Drunken Angel

Drunken Angel

Toshiro Mifune
Director: Akira Kurosawa Cast: Toshiro Mifune
Toshiro Mifune
, Reisaburo Yamamoto
Reisaburo Yamamoto
, Chieko Nakakita
Chieko Nakakita
Akira Kurosawa

DVD (Black & White)

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Originally titled Yoidore tenshi, Drunken Angel was director Akira Kurosawa's first "auteur" project. "I finally discovered myself," he explained later. "It was my picture: I was doing it and no one else." Takashi Shimura plays an alcoholic doctor, running a fleabitten clinic in the slums of Tokyo. Shimura tries to pull himself together long enough to save the life of young hoodlum Toshiro Mifune. The doctor feels that, by saving Mifune, he is retrieving a portion of his own lost youth and idealism. Kurosawa later observed that he had trouble corraling Tohsiro Mifune's improvisational instincts, but that "I did not want to smother that vitality." The end result in Drunken Angel is a supremely satisfying blend of Mifune's rapid-fire excesses and Kurosawa's even-handed control.

Editorial Reviews

All Movie Guide - Michael Costello

The breakthrough film for both Kurosawa and key collaborator and alter ego Mifune, it was heralded by Japanese critics as the work of a cinematic master. The story was originally to have centered around the heroic, alcoholic doctor (Takashi Shimura), who runs a clinic for the indigent on the outskirts of a Tokyo slum neighborhood, but Mifune made such a powerful impression on the director that he expanded his role, that of a tubercular gangster, shifting the film's focus to the relationship between them. The doctor sees something of himself in the hard-drinking, self-destructive yakuza, and tries to get him to reform. The young Mifune is forceful and charismatic; even just leaning against a wall he exudes energy. His delirious swing dancing in an American-style club is alone worth the price of admission. Like much of the semi-documentary material shot against the backdrop of the city, to Kurosawa, it's evidence of the depravity of Japan, now occupied by American troops, with native traditions and customs fallen by the wayside. Similarly, the director returns to a shot of a disease-ridden sump outside the doctor's office, like the gangster's tuberculosis, a metaphor for the condition of the defeated country.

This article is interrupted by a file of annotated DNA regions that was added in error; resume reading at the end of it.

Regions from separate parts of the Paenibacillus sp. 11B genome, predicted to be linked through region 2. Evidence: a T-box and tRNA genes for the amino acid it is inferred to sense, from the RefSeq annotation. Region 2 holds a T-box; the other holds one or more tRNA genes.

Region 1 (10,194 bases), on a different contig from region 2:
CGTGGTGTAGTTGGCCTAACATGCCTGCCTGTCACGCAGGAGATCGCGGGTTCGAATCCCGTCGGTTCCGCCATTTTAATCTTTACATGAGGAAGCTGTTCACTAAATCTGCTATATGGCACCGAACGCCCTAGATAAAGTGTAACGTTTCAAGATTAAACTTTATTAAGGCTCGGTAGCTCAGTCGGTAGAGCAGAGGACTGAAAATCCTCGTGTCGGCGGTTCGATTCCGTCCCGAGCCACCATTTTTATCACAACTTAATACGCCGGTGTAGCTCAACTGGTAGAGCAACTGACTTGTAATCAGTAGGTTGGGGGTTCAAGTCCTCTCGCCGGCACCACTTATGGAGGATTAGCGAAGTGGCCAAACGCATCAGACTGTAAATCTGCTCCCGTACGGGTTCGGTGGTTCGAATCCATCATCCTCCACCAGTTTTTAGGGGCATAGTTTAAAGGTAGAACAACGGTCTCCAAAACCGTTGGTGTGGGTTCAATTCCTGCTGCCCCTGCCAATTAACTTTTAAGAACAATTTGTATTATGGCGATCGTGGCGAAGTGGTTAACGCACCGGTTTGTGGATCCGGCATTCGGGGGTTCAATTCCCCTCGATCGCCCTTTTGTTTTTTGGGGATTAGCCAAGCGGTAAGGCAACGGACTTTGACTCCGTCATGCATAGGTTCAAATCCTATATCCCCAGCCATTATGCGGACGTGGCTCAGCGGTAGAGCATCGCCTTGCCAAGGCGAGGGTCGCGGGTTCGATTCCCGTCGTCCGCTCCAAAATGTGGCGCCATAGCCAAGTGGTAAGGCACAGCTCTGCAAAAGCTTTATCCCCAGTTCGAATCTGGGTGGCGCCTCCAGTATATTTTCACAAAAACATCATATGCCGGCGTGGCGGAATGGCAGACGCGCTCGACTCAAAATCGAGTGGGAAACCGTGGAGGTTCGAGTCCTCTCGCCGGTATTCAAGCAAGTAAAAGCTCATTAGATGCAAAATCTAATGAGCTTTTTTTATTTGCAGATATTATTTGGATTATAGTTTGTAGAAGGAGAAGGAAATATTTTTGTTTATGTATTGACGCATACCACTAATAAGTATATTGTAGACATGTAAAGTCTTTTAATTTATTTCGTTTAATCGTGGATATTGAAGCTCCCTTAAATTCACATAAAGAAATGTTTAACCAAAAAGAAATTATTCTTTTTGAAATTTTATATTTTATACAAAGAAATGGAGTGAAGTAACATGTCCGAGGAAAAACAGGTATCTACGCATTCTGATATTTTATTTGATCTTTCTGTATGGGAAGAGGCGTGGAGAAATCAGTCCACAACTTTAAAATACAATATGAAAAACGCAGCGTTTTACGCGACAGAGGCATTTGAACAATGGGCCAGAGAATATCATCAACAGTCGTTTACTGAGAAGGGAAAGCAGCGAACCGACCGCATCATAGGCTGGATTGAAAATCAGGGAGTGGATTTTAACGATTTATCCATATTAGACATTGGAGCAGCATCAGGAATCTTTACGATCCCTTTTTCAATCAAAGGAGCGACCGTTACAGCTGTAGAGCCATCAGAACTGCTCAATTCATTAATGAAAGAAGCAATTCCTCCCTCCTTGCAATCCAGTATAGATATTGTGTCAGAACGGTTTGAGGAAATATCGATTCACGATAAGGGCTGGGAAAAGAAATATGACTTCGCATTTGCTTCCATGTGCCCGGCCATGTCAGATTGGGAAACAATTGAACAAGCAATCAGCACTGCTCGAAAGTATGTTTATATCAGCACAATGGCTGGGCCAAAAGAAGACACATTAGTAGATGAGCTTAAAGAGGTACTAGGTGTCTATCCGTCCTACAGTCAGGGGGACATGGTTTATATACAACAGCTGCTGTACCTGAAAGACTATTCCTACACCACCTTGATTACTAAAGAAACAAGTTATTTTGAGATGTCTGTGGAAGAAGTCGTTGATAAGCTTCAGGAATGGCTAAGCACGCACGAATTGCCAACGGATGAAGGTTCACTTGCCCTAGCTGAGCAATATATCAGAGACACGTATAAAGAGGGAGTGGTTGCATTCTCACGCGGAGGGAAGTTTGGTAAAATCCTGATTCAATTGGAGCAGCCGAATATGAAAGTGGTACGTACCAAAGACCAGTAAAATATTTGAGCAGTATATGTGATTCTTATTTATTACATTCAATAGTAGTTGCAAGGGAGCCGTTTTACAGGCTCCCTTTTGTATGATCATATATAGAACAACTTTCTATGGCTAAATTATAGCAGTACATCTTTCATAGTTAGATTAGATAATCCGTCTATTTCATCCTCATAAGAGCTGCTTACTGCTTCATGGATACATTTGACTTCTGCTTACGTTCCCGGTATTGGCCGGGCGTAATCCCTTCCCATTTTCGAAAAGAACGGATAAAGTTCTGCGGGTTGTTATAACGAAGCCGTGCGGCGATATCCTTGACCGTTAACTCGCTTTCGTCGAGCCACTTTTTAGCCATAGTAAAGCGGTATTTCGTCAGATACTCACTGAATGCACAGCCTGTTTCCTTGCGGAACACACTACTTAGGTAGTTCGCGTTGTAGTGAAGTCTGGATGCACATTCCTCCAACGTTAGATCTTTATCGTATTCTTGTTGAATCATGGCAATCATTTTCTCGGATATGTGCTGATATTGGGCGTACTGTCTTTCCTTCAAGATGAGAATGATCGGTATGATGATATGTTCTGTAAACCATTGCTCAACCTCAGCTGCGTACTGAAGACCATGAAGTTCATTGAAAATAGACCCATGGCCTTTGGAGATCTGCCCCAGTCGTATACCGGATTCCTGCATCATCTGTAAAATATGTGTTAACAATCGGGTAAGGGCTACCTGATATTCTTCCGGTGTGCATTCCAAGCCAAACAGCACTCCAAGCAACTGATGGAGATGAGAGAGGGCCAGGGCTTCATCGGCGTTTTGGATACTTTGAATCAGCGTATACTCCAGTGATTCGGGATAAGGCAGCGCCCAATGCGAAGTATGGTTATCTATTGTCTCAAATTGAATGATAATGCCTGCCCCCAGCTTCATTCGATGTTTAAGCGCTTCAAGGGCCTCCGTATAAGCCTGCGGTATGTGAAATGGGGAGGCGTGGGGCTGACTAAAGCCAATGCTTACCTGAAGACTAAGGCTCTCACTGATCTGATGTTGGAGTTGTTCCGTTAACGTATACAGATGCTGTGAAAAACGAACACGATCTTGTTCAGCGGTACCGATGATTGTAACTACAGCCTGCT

Product Details

Release Date: 11/26/2007
UPC: 0715515026826
Original Release: 1948
Source: Criterion Collection
Region Code: 1
Presentation: [B&W]
Sound: [Dolby Digital Mono]
Time: 1:38:00
Sales rank: 10,976

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